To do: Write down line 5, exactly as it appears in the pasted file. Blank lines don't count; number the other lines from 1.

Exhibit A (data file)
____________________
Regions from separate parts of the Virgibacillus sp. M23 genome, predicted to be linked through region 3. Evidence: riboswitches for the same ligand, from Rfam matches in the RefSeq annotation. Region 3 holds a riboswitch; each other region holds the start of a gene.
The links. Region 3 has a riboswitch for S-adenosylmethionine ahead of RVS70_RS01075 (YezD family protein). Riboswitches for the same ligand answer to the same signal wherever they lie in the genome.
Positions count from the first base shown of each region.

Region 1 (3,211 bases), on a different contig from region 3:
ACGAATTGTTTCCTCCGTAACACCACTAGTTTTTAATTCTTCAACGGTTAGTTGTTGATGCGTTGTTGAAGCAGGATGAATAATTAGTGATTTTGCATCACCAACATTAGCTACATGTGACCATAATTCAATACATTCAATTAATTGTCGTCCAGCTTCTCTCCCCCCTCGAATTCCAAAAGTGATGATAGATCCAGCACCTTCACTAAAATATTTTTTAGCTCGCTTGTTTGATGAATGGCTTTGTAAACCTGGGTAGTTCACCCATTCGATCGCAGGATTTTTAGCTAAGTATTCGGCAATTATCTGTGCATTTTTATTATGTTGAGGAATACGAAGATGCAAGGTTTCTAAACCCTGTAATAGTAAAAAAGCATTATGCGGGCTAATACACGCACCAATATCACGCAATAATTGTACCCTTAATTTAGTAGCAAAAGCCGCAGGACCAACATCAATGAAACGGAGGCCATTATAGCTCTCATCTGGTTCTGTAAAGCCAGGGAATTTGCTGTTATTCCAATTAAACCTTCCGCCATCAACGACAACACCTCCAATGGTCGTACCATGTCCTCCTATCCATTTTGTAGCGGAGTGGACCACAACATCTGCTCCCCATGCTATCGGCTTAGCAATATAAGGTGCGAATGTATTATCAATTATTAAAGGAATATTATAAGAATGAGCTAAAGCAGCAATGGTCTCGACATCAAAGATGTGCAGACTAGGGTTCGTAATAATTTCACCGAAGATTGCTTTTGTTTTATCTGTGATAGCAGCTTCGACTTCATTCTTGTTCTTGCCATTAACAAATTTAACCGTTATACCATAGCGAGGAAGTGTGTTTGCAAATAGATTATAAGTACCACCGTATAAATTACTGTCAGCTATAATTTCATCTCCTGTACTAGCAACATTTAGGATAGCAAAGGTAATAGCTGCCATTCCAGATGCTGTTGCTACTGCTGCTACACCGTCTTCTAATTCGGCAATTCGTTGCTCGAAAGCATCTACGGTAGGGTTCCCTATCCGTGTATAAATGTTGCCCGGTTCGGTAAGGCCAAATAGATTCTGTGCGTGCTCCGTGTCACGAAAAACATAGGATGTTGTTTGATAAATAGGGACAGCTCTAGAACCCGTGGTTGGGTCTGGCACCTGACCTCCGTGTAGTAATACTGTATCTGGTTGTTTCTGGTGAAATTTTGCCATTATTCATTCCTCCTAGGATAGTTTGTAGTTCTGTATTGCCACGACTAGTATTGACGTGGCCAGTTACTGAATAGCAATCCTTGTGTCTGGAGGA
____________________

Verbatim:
ACGAATTGTTTCCTCCGTAACACCACTAGTTTTTAATTCTTCAACGGTTAGTTGTTGATGCGTTGTTGAAGCAGGATGAATAATTAGTGATTTTGCATCACCAACATTAGCTACATGTGACCATAATTCAATACATTCAATTAATTGTCGTCCAGCTTCTCTCCCCCCTCGAATTCCAAAAGTGATGATAGATCCAGCACCTTCACTAAAATATTTTTTAGCTCGCTTGTTTGATGAATGGCTTTGTAAACCTGGGTAGTTCACCCATTCGATCGCAGGATTTTTAGCTAAGTATTCGGCAATTATCTGTGCATTTTTATTATGTTGAGGAATACGAAGATGCAAGGTTTCTAAACCCTGTAATAGTAAAAAAGCATTATGCGGGCTAATACACGCACCAATATCACGCAATAATTGTACCCTTAATTTAGTAGCAAAAGCCGCAGGACCAACATCAATGAAACGGAGGCCATTATAGCTCTCATCTGGTTCTGTAAAGCCAGGGAATTTGCTGTTATTCCAATTAAACCTTCCGCCATCAACGACAACACCTCCAATGGTCGTACCATGTCCTCCTATCCATTTTGTAGCGGAGTGGACCACAACATCTGCTCCCCATGCTATCGGCTTAGCAATATAAGGTGCGAATGTATTATCAATTATTAAAGGAATATTATAAGAATGAGCTAAAGCAGCAATGGTCTCGACATCAAAGATGTGCAGACTAGGGTTCGTAATAATTTCACCGAAGATTGCTTTTGTTTTATCTGTGATAGCAGCTTCGACTTCATTCTTGTTCTTGCCATTAACAAATTTAACCGTTATACCATAGCGAGGAAGTGTGTTTGCAAATAGATTATAAGTACCACCGTATAAATTACTGTCAGCTATAATTTCATCTCCTGTACTAGCAACATTTAGGATAGCAAAGGTAATAGCTGCCATTCCAGATGCTGTTGCTACTGCTGCTACACCGTCTTCTAATTCGGCAATTCGTTGCTCGAAAGCATCTACGGTAGGGTTCCCTATCCGTGTATAAATGTTGCCCGGTTCGGTAAGGCCAAATAGATTCTGTGCGTGCTCCGTGTCACGAAAAACATAGGATGTTGTTTGATAAATAGGGACAGCTCTAGAACCCGTGGTTGGGTCTGGCACCTGACCTCCGTGTAGTAATACTGTATCTGGTTGTTTCTGGTGAAATTTTGCCATTATTCATTCCTCCTAGGATAGTTTGTAGTTCTGTATTGCCACGACTAGTATTGACGTGGCCAGTTACTGAATAGCAATCCTTGTGTCTGGAGGA